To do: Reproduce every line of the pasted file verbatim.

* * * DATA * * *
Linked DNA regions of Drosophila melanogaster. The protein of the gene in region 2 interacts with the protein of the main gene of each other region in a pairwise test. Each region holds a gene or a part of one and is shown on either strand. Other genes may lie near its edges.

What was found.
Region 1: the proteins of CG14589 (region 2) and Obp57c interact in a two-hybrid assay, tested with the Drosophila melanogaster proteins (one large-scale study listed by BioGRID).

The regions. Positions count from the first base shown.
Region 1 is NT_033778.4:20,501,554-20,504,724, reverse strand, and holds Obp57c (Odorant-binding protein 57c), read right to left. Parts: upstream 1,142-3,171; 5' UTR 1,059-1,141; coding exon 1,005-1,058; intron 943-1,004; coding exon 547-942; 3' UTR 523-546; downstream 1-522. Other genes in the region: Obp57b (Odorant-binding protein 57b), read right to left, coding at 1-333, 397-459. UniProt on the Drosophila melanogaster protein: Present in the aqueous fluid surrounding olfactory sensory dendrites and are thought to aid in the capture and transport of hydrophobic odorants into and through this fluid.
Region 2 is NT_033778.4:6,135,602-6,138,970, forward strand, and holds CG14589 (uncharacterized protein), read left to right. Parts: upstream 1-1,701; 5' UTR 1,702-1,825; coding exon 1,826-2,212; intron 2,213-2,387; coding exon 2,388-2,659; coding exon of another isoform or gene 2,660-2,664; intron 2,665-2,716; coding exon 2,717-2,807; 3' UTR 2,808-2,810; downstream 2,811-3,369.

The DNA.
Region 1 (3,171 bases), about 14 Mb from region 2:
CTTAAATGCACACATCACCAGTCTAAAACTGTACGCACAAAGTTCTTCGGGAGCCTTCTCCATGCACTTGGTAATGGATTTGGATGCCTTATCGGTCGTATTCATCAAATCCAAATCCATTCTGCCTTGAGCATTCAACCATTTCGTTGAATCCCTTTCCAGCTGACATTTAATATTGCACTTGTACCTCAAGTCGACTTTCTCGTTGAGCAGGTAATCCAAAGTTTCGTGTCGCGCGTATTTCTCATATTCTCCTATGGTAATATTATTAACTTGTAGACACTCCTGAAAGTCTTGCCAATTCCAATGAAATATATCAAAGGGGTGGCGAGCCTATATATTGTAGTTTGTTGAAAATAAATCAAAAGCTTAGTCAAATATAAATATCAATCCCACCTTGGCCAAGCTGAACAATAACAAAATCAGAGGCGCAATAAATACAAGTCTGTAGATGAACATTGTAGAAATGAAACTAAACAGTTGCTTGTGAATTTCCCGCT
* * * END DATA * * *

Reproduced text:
Linked DNA regions of Drosophila melanogaster. The protein of the gene in region 2 interacts with the protein of the main gene of each other region in a pairwise test. Each region holds a gene or a part of one and is shown on either strand. Other genes may lie near its edges.

What was found.
Region 1: the proteins of CG14589 (region 2) and Obp57c interact in a two-hybrid assay, tested with the Drosophila melanogaster proteins (one large-scale study listed by BioGRID).

The regions. Positions count from the first base shown.
Region 1 is NT_033778.4:20,501,554-20,504,724, reverse strand, and holds Obp57c (Odorant-binding protein 57c), read right to left. Parts: upstream 1,142-3,171; 5' UTR 1,059-1,141; coding exon 1,005-1,058; intron 943-1,004; coding exon 547-942; 3' UTR 523-546; downstream 1-522. Other genes in the region: Obp57b (Odorant-binding protein 57b), read right to left, coding at 1-333, 397-459. UniProt on the Drosophila melanogaster protein: Present in the aqueous fluid surrounding olfactory sensory dendrites and are thought to aid in the capture and transport of hydrophobic odorants into and through this fluid.
Region 2 is NT_033778.4:6,135,602-6,138,970, forward strand, and holds CG14589 (uncharacterized protein), read left to right. Parts: upstream 1-1,701; 5' UTR 1,702-1,825; coding exon 1,826-2,212; intron 2,213-2,387; coding exon 2,388-2,659; coding exon of another isoform or gene 2,660-2,664; intron 2,665-2,716; coding exon 2,717-2,807; 3' UTR 2,808-2,810; downstream 2,811-3,369.

The DNA.
Region 1 (3,171 bases), about 14 Mb from region 2:
CTTAAATGCACACATCACCAGTCTAAAACTGTACGCACAAAGTTCTTCGGGAGCCTTCTCCATGCACTTGGTAATGGATTTGGATGCCTTATCGGTCGTATTCATCAAATCCAAATCCATTCTGCCTTGAGCATTCAACCATTTCGTTGAATCCCTTTCCAGCTGACATTTAATATTGCACTTGTACCTCAAGTCGACTTTCTCGTTGAGCAGGTAATCCAAAGTTTCGTGTCGCGCGTATTTCTCATATTCTCCTATGGTAATATTATTAACTTGTAGACACTCCTGAAAGTCTTGCCAATTCCAATGAAATATATCAAAGGGGTGGCGAGCCTATATATTGTAGTTTGTTGAAAATAAATCAAAAGCTTAGTCAAATATAAATATCAATCCCACCTTGGCCAAGCTGAACAATAACAAAATCAGAGGCGCAATAAATACAAGTCTGTAGATGAACATTGTAGAAATGAAACTAAACAGTTGCTTGTGAATTTCCCGCT